The Spad S.XIII (Spa 13 C1) Volume 1: Early Version
By Matt Bittner
Author: Martin Schütz
Publisher: Aeronaut Books
Brilliant! We are now getting the definitive collection of books on what most call the best Allied fighter of WWI, the Spad 13. This is not only for historians, but is also a modeler's dream! The author - Martin Schütz - is a 1/72 modeler so is answering a lot of questions modelers would have on this aircraft.
Because Volume 1 is concentrating on just the first series of aircraft - including how they differed not only between themselves, but also how they compare (overall) with the later series - there is a definite need to pick up the two other upcoming volumes. There is only one grammatical error thoroughout the text I need to bring to your attention: there are numerous occasions the text refers to a "two-piece canopy". Seeing as the Spad 13 never flew with a canopy, what the text means is a two-piece cowl. There were two different cowl types on the early Spad 13, being either one-piece or two-piece. So replace "two-piece canopy" with "two-piece cowl".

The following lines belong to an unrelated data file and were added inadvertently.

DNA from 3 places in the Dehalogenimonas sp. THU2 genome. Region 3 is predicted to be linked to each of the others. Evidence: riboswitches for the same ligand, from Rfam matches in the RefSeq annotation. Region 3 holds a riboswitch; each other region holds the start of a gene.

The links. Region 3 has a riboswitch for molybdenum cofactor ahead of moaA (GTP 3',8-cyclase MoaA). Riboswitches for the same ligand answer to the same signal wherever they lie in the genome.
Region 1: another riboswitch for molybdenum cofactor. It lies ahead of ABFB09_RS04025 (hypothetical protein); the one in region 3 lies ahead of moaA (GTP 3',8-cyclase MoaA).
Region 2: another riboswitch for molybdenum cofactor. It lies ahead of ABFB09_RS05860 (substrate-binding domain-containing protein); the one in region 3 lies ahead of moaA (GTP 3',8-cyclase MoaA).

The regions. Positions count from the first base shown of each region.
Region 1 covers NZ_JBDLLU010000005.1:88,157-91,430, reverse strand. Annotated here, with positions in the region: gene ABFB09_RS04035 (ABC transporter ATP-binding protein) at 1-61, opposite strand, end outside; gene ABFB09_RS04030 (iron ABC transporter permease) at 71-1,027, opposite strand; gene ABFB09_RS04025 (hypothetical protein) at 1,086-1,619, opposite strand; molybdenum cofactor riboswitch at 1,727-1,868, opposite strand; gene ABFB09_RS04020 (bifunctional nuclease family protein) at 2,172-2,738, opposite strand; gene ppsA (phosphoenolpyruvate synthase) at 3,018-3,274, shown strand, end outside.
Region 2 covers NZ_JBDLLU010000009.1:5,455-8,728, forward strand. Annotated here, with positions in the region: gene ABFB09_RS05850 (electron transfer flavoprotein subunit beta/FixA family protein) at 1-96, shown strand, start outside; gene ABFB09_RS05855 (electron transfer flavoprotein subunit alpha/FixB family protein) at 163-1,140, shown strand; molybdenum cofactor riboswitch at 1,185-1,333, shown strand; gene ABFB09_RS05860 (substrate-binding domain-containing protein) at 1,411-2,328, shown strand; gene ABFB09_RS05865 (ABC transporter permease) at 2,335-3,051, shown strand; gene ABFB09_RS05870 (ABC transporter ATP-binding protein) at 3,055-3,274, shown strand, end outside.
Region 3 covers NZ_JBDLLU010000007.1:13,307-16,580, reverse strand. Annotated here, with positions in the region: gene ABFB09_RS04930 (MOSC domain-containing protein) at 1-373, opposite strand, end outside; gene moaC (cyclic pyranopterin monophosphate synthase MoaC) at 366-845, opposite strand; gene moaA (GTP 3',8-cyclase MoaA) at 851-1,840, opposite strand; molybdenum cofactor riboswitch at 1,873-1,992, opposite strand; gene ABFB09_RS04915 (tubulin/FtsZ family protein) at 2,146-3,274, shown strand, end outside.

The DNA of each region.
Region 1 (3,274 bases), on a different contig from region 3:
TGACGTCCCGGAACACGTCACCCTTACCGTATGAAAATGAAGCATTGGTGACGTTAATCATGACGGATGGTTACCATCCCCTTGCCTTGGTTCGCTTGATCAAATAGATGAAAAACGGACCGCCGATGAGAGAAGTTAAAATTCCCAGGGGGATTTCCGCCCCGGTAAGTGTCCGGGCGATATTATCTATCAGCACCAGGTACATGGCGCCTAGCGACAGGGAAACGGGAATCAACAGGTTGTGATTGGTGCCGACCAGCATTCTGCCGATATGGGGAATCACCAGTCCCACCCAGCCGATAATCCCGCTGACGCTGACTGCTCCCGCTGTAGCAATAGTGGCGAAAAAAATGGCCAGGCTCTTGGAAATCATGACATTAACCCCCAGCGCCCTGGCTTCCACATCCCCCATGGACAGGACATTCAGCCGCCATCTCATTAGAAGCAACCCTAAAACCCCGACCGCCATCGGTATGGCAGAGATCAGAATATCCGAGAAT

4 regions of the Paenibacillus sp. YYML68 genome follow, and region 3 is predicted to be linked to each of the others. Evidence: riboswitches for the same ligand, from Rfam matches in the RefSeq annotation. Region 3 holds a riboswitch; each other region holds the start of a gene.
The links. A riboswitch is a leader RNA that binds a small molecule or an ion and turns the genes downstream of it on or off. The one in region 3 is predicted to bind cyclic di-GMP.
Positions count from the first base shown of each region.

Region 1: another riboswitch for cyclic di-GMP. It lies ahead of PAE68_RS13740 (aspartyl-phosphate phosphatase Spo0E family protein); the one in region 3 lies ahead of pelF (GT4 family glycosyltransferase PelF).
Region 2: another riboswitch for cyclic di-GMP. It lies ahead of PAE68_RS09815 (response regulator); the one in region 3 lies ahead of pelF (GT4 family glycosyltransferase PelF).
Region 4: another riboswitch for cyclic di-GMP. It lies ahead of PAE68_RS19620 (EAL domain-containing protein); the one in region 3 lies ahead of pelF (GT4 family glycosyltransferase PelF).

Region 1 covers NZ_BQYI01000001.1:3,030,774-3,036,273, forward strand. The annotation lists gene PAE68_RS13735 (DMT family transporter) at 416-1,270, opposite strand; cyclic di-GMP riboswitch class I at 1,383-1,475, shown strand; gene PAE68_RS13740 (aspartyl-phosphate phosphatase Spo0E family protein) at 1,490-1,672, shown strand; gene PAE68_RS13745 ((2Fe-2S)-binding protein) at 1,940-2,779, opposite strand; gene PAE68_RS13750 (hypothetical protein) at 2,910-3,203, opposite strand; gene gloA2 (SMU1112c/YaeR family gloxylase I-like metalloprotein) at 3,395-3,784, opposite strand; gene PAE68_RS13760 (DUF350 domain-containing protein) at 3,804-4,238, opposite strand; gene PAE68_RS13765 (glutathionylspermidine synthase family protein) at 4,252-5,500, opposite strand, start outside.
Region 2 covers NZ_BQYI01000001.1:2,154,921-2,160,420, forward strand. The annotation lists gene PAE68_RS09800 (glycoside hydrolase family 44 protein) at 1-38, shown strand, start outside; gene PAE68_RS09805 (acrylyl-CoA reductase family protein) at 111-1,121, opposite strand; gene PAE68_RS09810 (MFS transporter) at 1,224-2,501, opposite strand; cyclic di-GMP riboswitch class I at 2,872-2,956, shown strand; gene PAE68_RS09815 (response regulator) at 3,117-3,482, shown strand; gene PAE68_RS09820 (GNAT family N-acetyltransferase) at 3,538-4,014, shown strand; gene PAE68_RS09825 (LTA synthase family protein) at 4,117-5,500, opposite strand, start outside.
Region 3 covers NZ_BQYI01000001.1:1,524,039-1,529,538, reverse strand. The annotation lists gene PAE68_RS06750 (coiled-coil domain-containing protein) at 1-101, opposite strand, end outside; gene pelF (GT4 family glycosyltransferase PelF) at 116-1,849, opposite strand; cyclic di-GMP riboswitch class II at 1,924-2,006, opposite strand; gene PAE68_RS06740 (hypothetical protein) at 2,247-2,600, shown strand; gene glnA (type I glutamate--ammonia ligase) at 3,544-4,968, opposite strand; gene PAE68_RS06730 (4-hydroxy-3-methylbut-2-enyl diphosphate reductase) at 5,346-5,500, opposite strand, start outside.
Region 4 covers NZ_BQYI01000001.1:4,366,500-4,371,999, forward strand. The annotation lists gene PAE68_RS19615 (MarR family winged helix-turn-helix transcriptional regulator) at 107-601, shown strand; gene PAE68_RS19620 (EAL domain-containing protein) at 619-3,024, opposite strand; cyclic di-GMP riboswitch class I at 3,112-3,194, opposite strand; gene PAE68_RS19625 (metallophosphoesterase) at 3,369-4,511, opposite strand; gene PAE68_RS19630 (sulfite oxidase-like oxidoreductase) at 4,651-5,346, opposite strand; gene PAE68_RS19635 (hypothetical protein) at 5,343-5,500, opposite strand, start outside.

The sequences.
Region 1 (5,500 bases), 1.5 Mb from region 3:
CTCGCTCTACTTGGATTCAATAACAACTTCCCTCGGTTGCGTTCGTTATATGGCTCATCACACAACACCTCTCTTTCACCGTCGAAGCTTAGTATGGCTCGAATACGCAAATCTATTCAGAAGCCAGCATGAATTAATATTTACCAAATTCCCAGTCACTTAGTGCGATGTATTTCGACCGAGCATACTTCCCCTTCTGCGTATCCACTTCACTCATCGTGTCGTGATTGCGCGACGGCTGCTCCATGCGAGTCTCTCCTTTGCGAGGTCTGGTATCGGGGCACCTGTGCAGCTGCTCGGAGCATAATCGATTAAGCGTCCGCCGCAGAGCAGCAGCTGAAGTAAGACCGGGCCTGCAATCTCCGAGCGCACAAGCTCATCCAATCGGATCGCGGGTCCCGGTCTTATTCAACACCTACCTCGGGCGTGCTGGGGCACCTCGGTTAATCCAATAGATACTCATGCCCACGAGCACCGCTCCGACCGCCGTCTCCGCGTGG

There's a saying, something like if you didn't learn something new on this day, then the day is wasted. There is a lot to learn from this one book. For the modelers, it comes down to how the early version differed than what the model companies provide, as well as how each manufacturer of the Spad 13 changed its look. This is important for finishing your early Spad 13 because the camouflage provided by Kellner was different than the camouflage provided by Levasseur, etc. Plus, the actual SPAD company only produced very few of the early series - maybe 277 - and no other Spad 13 type. Their factory was too small.
There is a chapter devoted to the "ply pockets" that were attached to the few "round wing" early Spad 13 and how to replicate them in 1/72 (Tom's Modelworks to the rescue). Plus you'll need to pay attention to where the fuel filler pipe was, if the forward central wire was covered or not, etc. There is plenty in this book to whet your modeling appetite and help you build the most accurate early Spad 13 possible.
I can not recommend this book enough, especially if you're a Spad 13 aficionado and want to model your Spad 13 as accurately. There are color profiles throughout the book, showing how each manufacturer finished their Spad 13, both uncamouflaged and with the five-color camo. In addition, the back of the book showcases French, Italian and British aces that few the early Spad 13. A modeler's dream come true.